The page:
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3. Resolution (2012)

Michael (Peter Cilella) receives a pretty disturbing video of his old friend Chris (Vinny Curran) losing his mind with a loaded gun in his hand. Knowing that he’s a drug addict and probably in need of help, Michael follows the map that came with the video and heads to the solitary house where Chris is holed up in. Initially, Michael tries to reason with him and requests him to go into rehab. When that doesn’t work, Michael cuffs Daniel to one of the pipes in the house so that he can detox there for seven days and then go to rehab. The stay isn’t a peaceful one as they are harassed and intimidated by Chris’s “friends” who want drugs from him, as well as Native Americans who are in charge of the area the house stands on. And while Michael and Chris manage to appease them, they are overwhelmed by the idea that something supernatural is monitoring them and predicting their hopeless future in real-time.

A haunting in a solitary cabin is a story as old as time, and probably epitomized by the one and only Sam Raimi. But Benson and Moorhead’s take on this trope feels original because they take their time to unpack all the real dangers in front of them before getting into the narrative’s otherworldly aspects. In doing so, you truly begin to root for them because you are convinced that these two can not only ward off druggies and angry landlords but drug addiction as well. That’s why when the “monster” arrives, and the realization sets in that it’s something that cannot be overcome by their combined physical and intellectual might, the tragedy of the movie hits you like a truck. Continuing with The Evil Dead (1981) comparisons, Benson and Moorhead’s directorial debut is certainly on par with that of Raimi’s. Maybe it’s something about solitary cabins and the horror genre that brings the best out of directors. Also, the drug addiction subplot feels awfully similar to that of the drug addiction subplot in Evil Dead (2013), a movie that was released after Resolution. So, did Benson and Moorhead provide the blueprint for Fede Álvarez’s film? You decide.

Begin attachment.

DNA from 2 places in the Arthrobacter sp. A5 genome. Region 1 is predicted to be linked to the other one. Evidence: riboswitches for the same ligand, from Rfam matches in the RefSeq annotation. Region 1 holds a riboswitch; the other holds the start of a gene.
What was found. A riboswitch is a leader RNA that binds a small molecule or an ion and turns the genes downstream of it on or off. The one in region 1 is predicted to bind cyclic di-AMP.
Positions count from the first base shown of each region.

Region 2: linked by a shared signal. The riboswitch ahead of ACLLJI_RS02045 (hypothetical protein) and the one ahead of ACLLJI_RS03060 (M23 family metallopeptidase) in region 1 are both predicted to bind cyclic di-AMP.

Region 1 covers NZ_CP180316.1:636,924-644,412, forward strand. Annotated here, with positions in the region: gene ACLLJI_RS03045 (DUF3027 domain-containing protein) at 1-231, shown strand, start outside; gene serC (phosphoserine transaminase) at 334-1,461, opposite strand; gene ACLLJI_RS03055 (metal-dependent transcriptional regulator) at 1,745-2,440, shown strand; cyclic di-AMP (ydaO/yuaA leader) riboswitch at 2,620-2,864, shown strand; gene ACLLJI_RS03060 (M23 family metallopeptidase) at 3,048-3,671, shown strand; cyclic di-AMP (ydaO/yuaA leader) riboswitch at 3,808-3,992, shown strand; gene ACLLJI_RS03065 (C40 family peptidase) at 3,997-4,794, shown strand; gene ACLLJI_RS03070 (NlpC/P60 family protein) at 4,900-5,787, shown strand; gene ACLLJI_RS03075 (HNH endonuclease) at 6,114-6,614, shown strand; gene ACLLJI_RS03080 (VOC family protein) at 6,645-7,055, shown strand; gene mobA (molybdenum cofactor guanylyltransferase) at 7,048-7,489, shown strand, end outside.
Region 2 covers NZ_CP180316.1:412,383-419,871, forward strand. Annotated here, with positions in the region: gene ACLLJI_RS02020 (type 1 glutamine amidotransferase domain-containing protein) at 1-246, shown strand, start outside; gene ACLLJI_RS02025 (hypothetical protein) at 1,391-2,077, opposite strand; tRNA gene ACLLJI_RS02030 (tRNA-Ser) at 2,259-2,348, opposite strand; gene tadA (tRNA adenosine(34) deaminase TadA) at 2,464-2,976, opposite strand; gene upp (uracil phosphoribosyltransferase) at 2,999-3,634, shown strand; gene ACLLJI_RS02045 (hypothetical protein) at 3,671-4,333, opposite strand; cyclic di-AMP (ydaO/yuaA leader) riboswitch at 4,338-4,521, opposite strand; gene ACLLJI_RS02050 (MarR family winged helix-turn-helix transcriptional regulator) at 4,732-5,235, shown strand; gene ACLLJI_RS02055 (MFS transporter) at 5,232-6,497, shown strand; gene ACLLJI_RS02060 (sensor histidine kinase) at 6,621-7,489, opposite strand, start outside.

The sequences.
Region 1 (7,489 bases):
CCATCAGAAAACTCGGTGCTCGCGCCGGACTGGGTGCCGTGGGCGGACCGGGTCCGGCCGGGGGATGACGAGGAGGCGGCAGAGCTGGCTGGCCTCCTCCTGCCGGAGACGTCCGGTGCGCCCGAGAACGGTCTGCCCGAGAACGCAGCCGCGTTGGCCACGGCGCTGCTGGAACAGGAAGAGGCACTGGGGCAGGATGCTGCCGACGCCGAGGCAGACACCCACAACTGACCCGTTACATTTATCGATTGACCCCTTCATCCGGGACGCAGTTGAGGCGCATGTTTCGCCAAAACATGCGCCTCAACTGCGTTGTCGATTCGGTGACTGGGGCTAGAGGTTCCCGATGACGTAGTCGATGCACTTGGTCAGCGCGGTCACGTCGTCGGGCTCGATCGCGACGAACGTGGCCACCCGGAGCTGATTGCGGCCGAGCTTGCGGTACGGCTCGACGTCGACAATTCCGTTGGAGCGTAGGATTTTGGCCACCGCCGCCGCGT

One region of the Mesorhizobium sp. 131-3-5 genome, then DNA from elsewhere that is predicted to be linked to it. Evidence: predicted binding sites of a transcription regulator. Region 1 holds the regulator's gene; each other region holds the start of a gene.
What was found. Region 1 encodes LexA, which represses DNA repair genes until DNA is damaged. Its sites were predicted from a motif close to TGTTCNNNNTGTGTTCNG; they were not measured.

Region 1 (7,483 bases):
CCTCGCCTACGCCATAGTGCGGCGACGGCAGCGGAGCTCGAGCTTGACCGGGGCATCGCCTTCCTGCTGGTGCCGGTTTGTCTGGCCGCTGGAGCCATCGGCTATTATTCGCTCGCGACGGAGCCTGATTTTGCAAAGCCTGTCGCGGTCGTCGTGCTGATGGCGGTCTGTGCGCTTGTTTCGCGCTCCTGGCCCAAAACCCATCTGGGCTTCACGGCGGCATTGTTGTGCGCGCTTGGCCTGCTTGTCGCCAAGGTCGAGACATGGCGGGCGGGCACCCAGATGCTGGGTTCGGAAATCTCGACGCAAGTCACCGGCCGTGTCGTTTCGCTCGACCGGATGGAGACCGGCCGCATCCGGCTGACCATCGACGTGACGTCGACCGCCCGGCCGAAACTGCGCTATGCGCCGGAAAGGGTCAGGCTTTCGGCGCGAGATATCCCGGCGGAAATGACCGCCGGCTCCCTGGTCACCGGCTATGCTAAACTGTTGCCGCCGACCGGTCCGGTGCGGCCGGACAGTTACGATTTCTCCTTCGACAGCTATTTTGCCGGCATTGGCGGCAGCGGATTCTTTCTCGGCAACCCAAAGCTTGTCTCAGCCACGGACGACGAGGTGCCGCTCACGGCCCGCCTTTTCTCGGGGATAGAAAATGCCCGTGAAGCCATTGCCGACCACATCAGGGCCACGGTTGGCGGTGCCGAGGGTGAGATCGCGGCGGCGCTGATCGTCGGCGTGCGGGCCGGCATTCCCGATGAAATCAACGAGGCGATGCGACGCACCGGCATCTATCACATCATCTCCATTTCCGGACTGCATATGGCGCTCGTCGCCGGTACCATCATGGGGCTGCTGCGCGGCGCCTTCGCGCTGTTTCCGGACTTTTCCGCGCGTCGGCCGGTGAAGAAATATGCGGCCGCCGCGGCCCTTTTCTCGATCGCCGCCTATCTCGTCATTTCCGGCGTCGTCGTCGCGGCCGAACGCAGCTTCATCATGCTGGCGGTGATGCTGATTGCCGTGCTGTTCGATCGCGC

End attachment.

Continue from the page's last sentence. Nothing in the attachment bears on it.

2. The Endless (2017)

Brothers Justin (Benson) and Aaron (Moorhead) receive a video from Camp Arcadia, a group they used to associate with as kids. While Aaron calls it a “harmless and friendly commune”, Justin states that it is a UFO death cult. But they are forced to put their differences aside and analyze the contents of the cassette where Aaron’s love interest, Anna (Callie Hernandez), can be seen talking about some kind of ascension. Justin thinks it’s a call for a mass suicide that has happened or is about to happen. However, Justin thinks that things aren’t that serious and that the existence of the tape proves that everyone at Camp Arcadia is alive and well. Still, curiosity gets the better of them and they partake in a road trip all the way to the backwoods of San Diego. Things start to seem off as soon as they meet the camp’s members, who haven’t aged a day in the past decade. Then they notice a guy pacing up and down the road. And, despite the members’ “open-hearted” nature, they spot a cabin with a massive lock on it in the premises.